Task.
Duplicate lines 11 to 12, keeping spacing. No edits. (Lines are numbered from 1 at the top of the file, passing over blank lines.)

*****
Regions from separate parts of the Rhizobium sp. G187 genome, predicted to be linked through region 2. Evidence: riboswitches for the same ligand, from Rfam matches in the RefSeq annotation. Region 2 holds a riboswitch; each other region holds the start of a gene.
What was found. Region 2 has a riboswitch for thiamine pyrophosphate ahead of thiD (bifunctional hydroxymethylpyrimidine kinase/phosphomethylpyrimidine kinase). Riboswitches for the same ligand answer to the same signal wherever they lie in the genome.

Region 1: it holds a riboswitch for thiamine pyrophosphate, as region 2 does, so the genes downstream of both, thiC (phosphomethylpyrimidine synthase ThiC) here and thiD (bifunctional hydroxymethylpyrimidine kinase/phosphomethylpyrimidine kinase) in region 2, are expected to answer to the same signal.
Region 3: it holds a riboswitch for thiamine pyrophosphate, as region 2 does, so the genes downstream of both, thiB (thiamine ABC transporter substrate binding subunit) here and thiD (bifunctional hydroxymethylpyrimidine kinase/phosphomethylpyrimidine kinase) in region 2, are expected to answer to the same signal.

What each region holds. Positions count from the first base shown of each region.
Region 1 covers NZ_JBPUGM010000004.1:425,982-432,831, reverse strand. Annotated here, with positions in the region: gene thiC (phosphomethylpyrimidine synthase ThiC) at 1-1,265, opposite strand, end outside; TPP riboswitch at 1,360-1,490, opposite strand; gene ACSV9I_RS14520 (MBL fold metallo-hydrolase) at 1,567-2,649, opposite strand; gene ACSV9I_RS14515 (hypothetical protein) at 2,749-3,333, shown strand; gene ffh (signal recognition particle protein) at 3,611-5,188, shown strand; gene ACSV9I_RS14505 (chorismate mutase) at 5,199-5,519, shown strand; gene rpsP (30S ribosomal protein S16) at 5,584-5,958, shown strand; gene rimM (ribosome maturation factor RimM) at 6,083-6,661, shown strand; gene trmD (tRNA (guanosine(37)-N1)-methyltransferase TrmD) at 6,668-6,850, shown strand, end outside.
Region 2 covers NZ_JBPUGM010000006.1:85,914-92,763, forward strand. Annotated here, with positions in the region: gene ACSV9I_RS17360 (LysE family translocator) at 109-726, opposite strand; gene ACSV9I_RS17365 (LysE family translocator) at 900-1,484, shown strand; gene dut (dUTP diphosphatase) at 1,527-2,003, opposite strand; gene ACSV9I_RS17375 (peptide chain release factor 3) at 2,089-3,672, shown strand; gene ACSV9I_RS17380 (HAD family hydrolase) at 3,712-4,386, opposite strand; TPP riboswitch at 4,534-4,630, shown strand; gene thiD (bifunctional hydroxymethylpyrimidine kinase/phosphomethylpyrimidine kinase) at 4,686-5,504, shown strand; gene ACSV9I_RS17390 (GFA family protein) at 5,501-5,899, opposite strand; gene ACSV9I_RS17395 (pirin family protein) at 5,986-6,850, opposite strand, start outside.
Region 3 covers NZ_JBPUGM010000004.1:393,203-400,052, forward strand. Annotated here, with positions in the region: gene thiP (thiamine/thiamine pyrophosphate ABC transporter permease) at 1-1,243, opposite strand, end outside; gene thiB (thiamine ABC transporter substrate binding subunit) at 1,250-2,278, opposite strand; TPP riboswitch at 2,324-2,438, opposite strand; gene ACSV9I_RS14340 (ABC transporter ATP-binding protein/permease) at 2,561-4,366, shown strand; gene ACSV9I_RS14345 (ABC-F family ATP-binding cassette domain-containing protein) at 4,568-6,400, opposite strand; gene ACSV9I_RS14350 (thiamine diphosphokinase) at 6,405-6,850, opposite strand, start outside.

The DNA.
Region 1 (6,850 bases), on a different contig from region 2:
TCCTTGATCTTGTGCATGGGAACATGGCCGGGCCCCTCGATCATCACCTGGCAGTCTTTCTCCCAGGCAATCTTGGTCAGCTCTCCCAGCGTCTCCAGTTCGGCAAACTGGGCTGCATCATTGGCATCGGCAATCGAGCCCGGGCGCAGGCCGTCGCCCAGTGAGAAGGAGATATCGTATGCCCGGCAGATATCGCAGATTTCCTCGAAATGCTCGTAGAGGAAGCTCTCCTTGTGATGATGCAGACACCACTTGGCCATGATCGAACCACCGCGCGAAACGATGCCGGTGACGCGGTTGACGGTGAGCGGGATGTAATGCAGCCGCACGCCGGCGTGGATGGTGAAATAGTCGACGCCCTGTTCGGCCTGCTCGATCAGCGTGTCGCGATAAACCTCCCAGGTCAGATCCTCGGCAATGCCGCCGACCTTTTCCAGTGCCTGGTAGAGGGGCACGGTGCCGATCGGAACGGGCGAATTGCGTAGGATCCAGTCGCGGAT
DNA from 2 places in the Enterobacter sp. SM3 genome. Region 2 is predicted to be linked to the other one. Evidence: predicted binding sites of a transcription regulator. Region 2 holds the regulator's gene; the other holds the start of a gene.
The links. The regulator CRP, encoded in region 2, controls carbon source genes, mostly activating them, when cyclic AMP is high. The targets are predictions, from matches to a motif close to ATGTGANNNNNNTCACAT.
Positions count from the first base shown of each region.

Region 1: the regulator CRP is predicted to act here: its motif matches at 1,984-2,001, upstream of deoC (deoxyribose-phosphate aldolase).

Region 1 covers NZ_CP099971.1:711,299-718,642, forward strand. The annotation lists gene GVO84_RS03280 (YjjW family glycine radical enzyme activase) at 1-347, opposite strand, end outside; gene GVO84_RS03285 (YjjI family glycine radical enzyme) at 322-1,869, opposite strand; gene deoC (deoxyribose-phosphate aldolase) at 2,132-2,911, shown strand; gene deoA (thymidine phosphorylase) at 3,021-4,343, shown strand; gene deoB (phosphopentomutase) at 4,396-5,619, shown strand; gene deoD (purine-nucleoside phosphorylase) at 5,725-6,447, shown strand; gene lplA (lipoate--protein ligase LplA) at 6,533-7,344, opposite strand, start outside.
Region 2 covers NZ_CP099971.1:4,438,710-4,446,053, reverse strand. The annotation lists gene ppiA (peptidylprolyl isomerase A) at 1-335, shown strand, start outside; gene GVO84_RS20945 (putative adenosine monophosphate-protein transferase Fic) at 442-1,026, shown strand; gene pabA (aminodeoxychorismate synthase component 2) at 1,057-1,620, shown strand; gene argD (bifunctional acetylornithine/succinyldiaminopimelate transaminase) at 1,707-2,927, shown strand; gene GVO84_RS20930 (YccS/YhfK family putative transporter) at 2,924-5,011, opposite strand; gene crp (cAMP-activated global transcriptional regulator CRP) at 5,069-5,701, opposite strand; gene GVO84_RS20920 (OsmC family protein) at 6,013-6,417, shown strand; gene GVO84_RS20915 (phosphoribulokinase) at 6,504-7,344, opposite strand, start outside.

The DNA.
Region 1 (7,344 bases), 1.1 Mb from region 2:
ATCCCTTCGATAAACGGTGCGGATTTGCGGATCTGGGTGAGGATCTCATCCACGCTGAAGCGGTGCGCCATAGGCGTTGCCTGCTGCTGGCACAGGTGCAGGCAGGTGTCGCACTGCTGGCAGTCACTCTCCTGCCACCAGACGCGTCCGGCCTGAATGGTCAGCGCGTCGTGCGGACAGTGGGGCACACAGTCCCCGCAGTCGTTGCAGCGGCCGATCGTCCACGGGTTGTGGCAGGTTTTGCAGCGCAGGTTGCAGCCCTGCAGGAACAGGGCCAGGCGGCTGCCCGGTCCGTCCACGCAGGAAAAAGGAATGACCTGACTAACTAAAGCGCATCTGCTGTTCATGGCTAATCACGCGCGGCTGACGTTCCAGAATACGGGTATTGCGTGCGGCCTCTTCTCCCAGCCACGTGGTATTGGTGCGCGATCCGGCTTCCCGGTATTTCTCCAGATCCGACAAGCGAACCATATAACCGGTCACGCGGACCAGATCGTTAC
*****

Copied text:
TCCTTGATCTTGTGCATGGGAACATGGCCGGGCCCCTCGATCATCACCTGGCAGTCTTTCTCCCAGGCAATCTTGGTCAGCTCTCCCAGCGTCTCCAGTTCGGCAAACTGGGCTGCATCATTGGCATCGGCAATCGAGCCCGGGCGCAGGCCGTCGCCCAGTGAGAAGGAGATATCGTATGCCCGGCAGATATCGCAGATTTCCTCGAAATGCTCGTAGAGGAAGCTCTCCTTGTGATGATGCAGACACCACTTGGCCATGATCGAACCACCGCGCGAAACGATGCCGGTGACGCGGTTGACGGTGAGCGGGATGTAATGCAGCCGCACGCCGGCGTGGATGGTGAAATAGTCGACGCCCTGTTCGGCCTGCTCGATCAGCGTGTCGCGATAAACCTCCCAGGTCAGATCCTCGGCAATGCCGCCGACCTTTTCCAGTGCCTGGTAGAGGGGCACGGTGCCGATCGGAACGGGCGAATTGCGTAGGATCCAGTCGCGGAT
DNA from 2 places in the Enterobacter sp. SM3 genome. Region 2 is predicted to be linked to the other one. Evidence: predicted binding sites of a transcription regulator. Region 2 holds the regulator's gene; the other holds the start of a gene.